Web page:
If you direct how and where and at what time someone works for you, then the government says you have an employee, not a contractor.

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Life Insurance: Protect the Labor of All Your Days

As we celebrate Labor Day, let's appreciate the hard work we all do but also take stock of the rewards we've reaped. All those hard-earned dollars should have value not only in meeting our current needs but also in providing for our future.b2ap3_thumbnail_Life-Insurance1-300x200.jpg 

Life insurance is often overlooked as a financial planning tool. In fact, it’s considered a core element of sound financial planning. Yet millions of Americans do not have life insurance and millions more are underinsured.

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Social Media Information as Part of the Employment Process

Aunt Marge just posted pictures of her vacation to Las Vegas, my brother just checked in that he was at a concert in San Francisco, and my status today is reminiscent of the serenity prayer. So what does this have to do with my job? For a growing number of employers, it could make the difference between hiring me and sending me the “Thanks, we’ll call you” letter.
When deciding if an applicant is a good fit for their organization, employers increasingly use a prospective employee’s social media information as an effective source. It raises b2ap3_thumbnail_Social-media-privacy-during-job-hunting-300x225.jpgserious issues, however, to demand that a prospective employee provide a password, or to “shoulder surf” an applicant’s social media website during the interview process. To begin with, such information is arguably private -- and it could be an invasion of that privacy to require access. Second, social media sites could provide a prospective employer with information (race, marital status, sexual orientation, etc.) that would violate employment law if it were demanded during the interview process. Third, the prospective employee's consent is insufficient to protect the employer, because in the context of an employment situation the consent may result from coercion or duress (for those interested in a relevant court case, see Pietrylo v. Hillstone Restaurant Group 2009 WL 3128420 (D.N.J. 2009)).
While no current case law in California exists banning the practice of requiring prospective employees to provide their social media information, both the state and the federal government have proposed legislation to address this issue. The Federal Password Protection Act of 2012 (S. 3074, 112th Cong., 2d Sess. (May 9, 2012)), would prohibit employers from requiring or requesting job applicants to provide their social media accounts as a condition of employment; similarly, the Social Networking Online Protection Act (H.R. 5050, 112th Cong., 2d Sess. (Apr. 27, 2012)), introduced in the House of Representatives, would prohibit employers from requesting user names, passwords, or other access to online content, and would prohibit employers from using information obtained through social media sites to discipline, discriminate against, or deny employment to current or potential employees. In California, AB 1844, amended July 2, 2012, would enact similar protections for employees and prohibit employers from accessing employees’ social media information in making employment decisions.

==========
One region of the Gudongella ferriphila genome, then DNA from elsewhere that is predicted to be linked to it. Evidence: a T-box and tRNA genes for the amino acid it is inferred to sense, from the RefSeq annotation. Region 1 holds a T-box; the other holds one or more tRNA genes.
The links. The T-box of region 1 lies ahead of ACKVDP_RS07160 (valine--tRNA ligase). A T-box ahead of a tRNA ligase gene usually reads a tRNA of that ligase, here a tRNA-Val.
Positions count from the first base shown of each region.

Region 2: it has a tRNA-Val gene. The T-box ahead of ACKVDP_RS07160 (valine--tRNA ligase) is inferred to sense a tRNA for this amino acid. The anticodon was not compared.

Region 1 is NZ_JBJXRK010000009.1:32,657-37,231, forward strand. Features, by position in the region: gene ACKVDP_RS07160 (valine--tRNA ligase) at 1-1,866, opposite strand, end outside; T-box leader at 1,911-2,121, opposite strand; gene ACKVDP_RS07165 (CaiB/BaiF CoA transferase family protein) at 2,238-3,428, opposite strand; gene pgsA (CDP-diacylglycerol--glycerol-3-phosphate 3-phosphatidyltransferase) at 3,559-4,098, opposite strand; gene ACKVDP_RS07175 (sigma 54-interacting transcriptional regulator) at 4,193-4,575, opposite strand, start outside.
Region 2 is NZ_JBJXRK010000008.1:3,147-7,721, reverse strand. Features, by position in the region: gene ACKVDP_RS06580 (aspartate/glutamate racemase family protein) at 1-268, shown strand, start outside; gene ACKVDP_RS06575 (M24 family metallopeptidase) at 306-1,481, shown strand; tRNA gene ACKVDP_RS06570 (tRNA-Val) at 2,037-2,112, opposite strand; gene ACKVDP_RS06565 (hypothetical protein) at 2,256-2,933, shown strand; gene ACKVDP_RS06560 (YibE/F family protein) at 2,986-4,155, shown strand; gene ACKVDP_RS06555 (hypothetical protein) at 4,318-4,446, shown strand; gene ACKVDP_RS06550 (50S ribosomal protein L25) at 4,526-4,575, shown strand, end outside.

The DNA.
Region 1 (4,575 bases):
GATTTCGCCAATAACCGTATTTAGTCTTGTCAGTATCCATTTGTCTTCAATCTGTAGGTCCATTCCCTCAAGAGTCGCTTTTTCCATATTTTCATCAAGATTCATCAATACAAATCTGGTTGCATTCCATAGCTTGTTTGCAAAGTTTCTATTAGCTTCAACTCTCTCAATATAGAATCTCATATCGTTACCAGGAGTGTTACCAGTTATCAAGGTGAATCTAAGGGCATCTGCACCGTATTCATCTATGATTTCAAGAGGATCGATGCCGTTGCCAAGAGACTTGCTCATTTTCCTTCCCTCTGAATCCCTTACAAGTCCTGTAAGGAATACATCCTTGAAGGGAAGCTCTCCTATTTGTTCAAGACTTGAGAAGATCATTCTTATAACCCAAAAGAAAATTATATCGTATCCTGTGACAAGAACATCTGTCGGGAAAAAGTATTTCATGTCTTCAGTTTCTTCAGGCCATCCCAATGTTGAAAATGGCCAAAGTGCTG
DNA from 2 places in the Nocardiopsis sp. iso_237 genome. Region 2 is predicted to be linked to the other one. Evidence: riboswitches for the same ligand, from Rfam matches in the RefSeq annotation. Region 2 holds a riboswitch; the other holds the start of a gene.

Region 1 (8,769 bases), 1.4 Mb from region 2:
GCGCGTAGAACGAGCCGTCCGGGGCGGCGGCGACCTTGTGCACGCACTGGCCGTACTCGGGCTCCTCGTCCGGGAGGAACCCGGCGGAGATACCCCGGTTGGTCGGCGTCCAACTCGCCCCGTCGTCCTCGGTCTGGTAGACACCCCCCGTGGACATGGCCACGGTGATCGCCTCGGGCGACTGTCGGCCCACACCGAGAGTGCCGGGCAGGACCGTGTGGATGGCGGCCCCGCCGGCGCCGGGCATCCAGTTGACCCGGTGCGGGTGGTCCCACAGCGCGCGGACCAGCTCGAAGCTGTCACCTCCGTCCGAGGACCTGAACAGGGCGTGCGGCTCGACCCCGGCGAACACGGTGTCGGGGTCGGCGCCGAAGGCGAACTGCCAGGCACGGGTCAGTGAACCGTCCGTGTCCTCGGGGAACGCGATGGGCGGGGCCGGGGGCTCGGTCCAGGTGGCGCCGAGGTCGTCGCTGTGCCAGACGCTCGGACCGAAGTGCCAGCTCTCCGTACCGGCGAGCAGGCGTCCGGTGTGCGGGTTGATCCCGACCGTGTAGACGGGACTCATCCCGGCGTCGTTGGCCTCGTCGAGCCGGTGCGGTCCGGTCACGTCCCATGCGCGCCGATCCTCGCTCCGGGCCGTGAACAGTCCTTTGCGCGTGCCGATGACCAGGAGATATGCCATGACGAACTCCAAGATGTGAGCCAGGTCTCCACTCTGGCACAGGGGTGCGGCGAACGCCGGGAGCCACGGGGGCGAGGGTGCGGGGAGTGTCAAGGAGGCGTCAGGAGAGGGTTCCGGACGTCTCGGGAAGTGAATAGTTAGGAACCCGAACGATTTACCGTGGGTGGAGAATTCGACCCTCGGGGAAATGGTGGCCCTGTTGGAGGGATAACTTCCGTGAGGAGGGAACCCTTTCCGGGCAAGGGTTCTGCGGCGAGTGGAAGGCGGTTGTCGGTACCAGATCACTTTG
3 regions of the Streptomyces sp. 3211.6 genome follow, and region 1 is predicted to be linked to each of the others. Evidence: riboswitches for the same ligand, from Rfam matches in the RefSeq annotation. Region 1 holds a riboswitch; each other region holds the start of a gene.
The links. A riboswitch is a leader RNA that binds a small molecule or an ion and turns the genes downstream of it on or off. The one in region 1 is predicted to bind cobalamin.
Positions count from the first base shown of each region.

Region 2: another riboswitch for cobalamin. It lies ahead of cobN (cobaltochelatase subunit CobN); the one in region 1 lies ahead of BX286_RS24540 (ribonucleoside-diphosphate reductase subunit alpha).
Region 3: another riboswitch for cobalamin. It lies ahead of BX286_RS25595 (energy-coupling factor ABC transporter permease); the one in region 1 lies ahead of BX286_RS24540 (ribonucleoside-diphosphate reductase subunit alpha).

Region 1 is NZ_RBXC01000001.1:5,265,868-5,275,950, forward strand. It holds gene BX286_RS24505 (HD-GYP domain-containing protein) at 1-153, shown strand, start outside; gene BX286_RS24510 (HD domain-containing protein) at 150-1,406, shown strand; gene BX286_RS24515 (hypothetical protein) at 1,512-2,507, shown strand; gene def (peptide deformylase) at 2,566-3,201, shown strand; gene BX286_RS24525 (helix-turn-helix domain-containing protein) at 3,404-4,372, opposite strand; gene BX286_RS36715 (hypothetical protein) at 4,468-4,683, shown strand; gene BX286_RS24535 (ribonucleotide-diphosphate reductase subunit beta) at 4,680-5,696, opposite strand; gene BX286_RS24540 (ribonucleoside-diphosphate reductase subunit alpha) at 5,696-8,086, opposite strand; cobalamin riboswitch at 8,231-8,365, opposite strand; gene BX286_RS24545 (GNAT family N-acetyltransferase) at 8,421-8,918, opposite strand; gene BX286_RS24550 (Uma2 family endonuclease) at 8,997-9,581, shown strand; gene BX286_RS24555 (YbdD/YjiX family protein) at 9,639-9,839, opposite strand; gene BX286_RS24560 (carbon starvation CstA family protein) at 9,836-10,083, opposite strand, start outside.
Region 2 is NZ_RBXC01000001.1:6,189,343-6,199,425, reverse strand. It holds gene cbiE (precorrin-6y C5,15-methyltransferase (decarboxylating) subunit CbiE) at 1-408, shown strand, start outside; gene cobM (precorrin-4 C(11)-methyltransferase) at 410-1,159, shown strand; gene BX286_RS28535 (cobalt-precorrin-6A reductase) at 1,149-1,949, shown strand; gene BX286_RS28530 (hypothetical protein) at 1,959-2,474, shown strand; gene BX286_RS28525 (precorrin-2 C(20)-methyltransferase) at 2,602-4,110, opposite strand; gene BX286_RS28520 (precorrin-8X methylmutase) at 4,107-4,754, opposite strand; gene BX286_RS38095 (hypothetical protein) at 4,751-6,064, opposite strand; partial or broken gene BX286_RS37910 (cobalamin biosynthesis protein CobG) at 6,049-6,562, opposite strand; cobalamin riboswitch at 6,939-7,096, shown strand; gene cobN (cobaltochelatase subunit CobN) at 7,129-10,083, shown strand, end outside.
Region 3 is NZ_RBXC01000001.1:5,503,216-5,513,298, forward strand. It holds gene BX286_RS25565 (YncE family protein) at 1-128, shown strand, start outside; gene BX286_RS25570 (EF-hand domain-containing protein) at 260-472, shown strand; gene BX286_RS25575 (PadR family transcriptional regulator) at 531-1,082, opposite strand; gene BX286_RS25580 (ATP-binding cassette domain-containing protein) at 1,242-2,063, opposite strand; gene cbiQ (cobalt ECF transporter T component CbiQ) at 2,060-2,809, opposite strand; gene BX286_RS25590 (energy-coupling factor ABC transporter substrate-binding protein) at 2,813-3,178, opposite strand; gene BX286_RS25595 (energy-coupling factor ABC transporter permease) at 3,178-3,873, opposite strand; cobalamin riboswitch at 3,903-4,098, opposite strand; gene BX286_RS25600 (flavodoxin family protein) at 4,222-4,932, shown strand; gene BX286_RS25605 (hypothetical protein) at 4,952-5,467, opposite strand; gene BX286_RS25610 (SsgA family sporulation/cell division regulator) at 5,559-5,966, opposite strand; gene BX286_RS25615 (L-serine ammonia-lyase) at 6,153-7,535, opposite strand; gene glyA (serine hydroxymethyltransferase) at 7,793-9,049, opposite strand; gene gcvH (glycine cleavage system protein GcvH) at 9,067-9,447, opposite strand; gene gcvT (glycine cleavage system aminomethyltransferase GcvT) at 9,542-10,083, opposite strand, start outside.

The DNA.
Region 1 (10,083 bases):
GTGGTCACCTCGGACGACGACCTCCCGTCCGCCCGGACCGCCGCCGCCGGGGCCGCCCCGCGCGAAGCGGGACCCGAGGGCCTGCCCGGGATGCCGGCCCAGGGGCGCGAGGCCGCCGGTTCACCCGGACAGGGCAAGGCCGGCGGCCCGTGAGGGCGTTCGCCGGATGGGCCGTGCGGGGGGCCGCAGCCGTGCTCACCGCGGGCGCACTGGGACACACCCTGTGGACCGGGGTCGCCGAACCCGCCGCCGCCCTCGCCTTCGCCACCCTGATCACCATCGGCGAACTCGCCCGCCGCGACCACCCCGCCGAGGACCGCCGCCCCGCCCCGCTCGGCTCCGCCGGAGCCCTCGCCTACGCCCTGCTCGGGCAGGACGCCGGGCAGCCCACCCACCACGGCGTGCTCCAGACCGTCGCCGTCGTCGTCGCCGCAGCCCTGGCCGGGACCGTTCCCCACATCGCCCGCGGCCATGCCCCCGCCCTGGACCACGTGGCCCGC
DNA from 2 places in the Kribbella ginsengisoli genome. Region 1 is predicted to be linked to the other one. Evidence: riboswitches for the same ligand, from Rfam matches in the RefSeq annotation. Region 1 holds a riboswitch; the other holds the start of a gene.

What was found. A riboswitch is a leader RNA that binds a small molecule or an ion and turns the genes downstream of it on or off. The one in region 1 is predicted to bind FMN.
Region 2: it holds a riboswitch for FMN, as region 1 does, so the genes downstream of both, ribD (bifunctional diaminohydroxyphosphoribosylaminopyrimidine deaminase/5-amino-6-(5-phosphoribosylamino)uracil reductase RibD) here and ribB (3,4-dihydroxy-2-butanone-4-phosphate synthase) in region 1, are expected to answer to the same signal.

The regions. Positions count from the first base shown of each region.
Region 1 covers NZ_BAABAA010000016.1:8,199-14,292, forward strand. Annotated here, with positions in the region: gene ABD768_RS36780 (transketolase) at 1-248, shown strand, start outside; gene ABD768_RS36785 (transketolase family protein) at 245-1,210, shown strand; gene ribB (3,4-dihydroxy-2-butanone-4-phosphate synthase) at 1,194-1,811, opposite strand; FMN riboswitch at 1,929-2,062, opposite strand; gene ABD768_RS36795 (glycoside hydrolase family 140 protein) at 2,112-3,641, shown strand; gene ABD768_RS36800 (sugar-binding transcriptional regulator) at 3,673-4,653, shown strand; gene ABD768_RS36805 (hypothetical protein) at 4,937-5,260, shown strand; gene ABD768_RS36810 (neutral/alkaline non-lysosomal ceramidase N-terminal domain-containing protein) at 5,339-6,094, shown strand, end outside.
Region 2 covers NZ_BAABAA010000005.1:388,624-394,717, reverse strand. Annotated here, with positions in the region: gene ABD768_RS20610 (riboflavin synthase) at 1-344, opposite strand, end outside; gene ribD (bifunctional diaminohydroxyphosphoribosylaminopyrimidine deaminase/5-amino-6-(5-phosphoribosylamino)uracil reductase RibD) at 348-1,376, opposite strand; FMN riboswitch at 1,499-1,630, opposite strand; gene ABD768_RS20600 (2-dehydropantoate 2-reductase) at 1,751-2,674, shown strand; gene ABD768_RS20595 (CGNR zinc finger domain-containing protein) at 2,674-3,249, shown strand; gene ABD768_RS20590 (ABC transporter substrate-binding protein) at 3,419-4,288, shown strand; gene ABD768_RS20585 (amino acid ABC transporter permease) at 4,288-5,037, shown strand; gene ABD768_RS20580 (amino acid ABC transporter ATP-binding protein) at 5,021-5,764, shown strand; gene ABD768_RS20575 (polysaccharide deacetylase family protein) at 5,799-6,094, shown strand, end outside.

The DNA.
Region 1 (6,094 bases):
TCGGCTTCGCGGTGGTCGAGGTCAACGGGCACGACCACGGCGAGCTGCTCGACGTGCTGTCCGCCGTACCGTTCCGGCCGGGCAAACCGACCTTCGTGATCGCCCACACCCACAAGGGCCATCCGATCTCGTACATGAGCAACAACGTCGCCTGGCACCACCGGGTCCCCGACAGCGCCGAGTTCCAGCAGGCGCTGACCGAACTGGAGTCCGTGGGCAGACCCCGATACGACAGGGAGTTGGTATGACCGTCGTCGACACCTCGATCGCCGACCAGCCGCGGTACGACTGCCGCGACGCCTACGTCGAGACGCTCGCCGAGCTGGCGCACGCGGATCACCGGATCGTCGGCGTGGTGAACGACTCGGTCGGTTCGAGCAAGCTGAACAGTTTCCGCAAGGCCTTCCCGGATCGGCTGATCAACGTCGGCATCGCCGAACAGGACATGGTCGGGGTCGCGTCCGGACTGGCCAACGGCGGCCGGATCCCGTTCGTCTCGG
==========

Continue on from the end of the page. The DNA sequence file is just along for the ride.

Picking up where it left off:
Social media sites that are specifically related to an individual’s professional career (LinkedIn for example) can arguably be fair game for employers; but it's a stretch to argue the same for, say, using Facebook to assist in evaluating prospective or current employees’ suitability for employment. And even from an employer’s perspective: why provide fodder for discrimination complaints by individuals who for legitimate reasons were terminated or never hired? Moreover, employers should respect the privacy of their employees. Employers have a number of tools at their disposal to make informed decisions about their employees without resorting to “Facebook Stalking.” Individuals have the right to privacy in their personal lives. Demanding they provide information that is unrelated to their professional careers digs too deep to be anything but an invasion of that privacy. The California constitution codifies that individuals have a right to privacy. If an employer violates your privacy to either deny you employment, or as the basis for some form of adverse employment action then you may have a right to sue your employer for damages.
- Aro Ebenhahn, Employment Law Intern